A sound legal and policy framework for assessing risks and benefits, regulating research, monitoring research and commercialization, as well as protecting rights, is essential. There needs to be complementarity between the various levels of law and policy, from the global to the local, as well as across different sectors (eg agriculture and technology) and different sets of rights (eg IPRs and farmers’ rights).

Box 13: Biotechnology for smallholder farmers

Biotechnology research that is appropriate for smallholder farming includes biotechnologies which:

  • are affordable;
  • do not restrict or prohibit farmers from saving and exchanging seed;
  • are responsive to local livelihood contexts;
  • are appropriate to patterns of labour availability;
  • are suitable for use in a multicrop system;
  • have traits such as increased drought tolerance, nutrient-use efficiency and disease resistance;
  • are suitable and safe for the local ecosystem; and
  • are backed by appropriate support, including access to credit, markets and extension services.

Source: Glover 2003a

Legal frameworks need to recognize key legal principles and rights that are applicable to the development and application of GM technologies. These include precaution; rights to participation and access to information; rights to development as well as a safe and healthy environment; IPRs, indigenous knowledge and farmers’ rights; and issues of legal responsibility. Useful measures that can support an effective legal framework could include labelling and risk assessment and management. For traceability of GM products, country of origin labelling should be fully enforced also for the purposes of record-keeping and informing the public who can then make a choice whether or not to use the products.

Although, under WTO agreements, countries need to adopt IPR legislation, in doing so they have a fair amount of latitude. They need to tailor IPR legislation so that it supports them in achieving their development objectives. They can address concerns about domination of world food production by, for example, excluding plants and animals from patent protection. Farmers can be protected by explicitly allowing them to save, re-use and exchange harvested seed. There may be a need to engage and negotiate with multinational corporations through their global federations (such as Crop Life International). Lessons can be learnt from the experience of countries such as India which have succeeded in attracting investment in this area while at the same time protecting the interests of small farmers.


Building capacity in biosafety is a broad task. It includes training individuals in the scientific, legal and policy aspects of risk assessment as well as enhancing research capacity. There needs to be capacity-building of existing institutional talent and establishment of sound research, development, and extension, marketing and monitoring units. Efforts to foster cooperation and scientific advisory committees at sub-regional levels are encouraged.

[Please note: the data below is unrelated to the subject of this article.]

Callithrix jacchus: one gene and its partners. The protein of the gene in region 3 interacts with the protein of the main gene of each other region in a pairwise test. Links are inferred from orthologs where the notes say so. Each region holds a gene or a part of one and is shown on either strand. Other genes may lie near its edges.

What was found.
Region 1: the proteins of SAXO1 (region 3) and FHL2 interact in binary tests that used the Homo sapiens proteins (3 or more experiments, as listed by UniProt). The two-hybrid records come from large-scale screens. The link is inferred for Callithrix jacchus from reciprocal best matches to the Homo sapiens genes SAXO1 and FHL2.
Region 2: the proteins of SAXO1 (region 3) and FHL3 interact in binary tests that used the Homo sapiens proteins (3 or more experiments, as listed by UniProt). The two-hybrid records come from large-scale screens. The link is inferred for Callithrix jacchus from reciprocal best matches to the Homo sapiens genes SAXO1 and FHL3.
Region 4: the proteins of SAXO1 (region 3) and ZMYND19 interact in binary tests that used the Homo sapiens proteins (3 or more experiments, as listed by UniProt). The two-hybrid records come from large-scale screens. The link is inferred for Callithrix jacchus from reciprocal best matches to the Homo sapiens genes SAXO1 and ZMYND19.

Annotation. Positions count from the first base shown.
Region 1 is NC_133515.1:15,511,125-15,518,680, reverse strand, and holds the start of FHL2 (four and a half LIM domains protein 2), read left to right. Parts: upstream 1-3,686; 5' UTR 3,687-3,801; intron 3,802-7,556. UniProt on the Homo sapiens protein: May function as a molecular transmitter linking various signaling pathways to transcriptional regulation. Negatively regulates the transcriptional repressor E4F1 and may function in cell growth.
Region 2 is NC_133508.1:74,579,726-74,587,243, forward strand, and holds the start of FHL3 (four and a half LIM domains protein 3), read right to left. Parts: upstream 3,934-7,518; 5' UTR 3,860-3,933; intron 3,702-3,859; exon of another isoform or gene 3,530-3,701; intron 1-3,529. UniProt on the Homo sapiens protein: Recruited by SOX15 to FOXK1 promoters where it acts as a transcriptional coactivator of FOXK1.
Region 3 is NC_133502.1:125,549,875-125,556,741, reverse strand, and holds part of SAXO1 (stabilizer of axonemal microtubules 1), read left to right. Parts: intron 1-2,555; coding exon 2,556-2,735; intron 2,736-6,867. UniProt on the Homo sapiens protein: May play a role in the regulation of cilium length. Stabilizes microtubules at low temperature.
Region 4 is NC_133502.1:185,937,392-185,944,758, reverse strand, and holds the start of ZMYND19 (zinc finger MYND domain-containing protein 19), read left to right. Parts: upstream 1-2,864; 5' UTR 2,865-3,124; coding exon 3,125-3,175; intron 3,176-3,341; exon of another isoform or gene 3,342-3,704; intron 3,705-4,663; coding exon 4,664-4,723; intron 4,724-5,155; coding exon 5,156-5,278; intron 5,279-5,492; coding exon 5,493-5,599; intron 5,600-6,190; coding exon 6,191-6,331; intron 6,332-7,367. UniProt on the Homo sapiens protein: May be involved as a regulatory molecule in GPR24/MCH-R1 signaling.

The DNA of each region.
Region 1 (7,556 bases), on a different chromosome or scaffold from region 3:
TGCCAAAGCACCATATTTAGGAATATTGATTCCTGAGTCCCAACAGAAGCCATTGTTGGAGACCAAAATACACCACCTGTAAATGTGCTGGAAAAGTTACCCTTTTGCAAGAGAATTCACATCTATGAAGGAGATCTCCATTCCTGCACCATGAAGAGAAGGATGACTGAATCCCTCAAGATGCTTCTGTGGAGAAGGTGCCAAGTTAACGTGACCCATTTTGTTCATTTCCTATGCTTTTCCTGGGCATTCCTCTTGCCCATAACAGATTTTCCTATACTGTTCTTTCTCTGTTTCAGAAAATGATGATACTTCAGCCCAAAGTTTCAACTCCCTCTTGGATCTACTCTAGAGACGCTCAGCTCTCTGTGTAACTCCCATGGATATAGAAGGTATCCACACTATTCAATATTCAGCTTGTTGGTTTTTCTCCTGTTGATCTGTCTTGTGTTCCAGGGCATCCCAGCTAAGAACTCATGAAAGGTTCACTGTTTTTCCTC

Agricultural research throughout Africa has yielded high returns financially and improved livelihoods. However, today agricultural research is under threat from decreasing capacity as a result of inadequate government investment and a series of externally imposed conditionalities (Scoones 2005). Privately-driven R&D has been unable to fill this gap and it is crucial that Africans increase investment in research systems.

Partnership is central to building capacity in R&D. The application of modern biotechnology to agricultural research systems across the developing world calls for new investments, changes in resource allocations and new responsibilities for policymakers, research managers and scientists alike. Improving research capacity through developing partnerships, to solve local problems, with institutions that have advanced technologies, human resources, laboratory infrastructure and funds for routine administrative work are necessary. African countries might benefit from the pooling of resources for R&D of GMO technologies. Where patentable products are developed, there will be a need for serious consideration on the subsequent equitable utilization of the accrued income. African countries need to increase their own investment in capacity-building.

The application of biosafety principles serves to minimize the risks of GM technologies. Agenda 21, and the CBD and its Cartagena Protocol on Biosafety (2000) are international instruments that address biosafety issues. Many African nations do not have the capacity to implement this protocol; they lack capacity in terms of expertise, equipment, infrastructure, legislation and regulatory systems (Diouf 2001).

Capacity needs to be built to enable African countries to engage more effectively in global policy fora so that multilateral instruments do not compromise Africa’s interests.